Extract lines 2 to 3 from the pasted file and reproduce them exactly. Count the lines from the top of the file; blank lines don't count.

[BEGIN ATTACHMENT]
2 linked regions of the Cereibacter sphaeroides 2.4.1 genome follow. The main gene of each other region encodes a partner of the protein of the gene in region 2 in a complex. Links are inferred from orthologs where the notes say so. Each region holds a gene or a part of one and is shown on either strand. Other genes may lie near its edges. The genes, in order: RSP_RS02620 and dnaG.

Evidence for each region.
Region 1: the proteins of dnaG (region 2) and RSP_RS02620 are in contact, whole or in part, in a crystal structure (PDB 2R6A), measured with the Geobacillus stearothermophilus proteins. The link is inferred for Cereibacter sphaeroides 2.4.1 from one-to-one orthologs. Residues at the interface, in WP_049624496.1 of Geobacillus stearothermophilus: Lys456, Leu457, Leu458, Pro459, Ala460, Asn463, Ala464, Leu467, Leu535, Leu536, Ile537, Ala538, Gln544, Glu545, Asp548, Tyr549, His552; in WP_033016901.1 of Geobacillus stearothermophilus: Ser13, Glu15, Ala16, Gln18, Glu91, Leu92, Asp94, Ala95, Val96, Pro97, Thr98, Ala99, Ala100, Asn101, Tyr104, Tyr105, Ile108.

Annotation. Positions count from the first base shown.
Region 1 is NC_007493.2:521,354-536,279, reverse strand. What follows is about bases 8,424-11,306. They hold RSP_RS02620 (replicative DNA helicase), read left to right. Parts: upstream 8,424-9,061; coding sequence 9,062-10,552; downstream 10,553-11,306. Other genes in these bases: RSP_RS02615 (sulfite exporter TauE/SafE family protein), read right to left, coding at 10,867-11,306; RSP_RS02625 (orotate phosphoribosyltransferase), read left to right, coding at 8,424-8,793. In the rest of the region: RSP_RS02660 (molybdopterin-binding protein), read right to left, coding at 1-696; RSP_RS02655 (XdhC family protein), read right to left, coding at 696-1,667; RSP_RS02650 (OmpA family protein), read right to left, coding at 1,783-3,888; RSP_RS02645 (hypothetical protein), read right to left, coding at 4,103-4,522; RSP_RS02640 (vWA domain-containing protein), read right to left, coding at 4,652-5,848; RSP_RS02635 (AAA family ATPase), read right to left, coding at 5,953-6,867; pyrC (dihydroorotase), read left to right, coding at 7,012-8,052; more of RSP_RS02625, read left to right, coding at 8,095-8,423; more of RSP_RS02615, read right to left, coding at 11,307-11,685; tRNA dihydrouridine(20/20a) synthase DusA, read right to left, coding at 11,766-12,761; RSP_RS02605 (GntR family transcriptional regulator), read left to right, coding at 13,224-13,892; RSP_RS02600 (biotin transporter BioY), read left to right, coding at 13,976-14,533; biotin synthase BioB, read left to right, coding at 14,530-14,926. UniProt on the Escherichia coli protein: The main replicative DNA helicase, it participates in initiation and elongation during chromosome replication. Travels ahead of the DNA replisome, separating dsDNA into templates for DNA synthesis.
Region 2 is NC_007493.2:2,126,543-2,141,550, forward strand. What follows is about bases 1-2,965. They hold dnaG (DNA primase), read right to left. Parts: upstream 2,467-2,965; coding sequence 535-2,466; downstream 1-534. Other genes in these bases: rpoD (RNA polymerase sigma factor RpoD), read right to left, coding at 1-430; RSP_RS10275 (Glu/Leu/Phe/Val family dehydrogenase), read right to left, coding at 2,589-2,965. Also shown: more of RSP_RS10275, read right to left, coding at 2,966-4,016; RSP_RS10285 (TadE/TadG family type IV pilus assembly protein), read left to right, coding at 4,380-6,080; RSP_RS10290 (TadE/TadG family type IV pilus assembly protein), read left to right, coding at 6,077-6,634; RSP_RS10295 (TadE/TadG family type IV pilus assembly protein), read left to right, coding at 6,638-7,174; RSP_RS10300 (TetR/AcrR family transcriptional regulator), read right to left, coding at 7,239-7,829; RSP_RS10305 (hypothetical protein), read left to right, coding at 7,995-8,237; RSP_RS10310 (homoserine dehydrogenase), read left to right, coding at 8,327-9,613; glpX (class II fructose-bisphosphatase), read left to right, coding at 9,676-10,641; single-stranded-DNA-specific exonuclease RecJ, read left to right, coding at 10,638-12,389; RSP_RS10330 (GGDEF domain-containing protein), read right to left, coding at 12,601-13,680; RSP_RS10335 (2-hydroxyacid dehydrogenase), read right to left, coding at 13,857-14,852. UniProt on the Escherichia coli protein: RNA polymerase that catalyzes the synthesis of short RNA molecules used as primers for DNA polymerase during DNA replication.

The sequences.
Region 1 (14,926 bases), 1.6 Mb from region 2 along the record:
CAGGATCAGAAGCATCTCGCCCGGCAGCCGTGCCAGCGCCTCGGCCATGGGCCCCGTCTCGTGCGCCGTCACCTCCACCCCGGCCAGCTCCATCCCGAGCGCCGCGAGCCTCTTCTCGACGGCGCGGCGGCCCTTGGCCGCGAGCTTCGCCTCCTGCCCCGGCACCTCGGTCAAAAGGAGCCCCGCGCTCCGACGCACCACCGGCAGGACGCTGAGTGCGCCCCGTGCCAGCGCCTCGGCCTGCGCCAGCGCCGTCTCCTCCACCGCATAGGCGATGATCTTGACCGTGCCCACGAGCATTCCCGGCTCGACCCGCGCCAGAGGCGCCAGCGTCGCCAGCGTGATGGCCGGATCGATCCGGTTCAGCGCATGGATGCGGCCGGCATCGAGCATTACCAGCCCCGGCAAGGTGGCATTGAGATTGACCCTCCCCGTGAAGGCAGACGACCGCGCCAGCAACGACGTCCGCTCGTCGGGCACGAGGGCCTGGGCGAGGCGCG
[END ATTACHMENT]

Evidence for each region.
Region 1: the proteins of dnaG (region 2) and RSP_RS02620 are in contact, whole or in part, in a crystal structure (PDB 2R6A), measured with the Geobacillus stearothermophilus proteins. The link is inferred for Cereibacter sphaeroides 2.4.1 from one-to-one orthologs. Residues at the interface, in WP_049624496.1 of Geobacillus stearothermophilus: Lys456, Leu457, Leu458, Pro459, Ala460, Asn463, Ala464, Leu467, Leu535, Leu536, Ile537, Ala538, Gln544, Glu545, Asp548, Tyr549, His552; in WP_033016901.1 of Geobacillus stearothermophilus: Ser13, Glu15, Ala16, Gln18, Glu91, Leu92, Asp94, Ala95, Val96, Pro97, Thr98, Ala99, Ala100, Asn101, Tyr104, Tyr105, Ile108.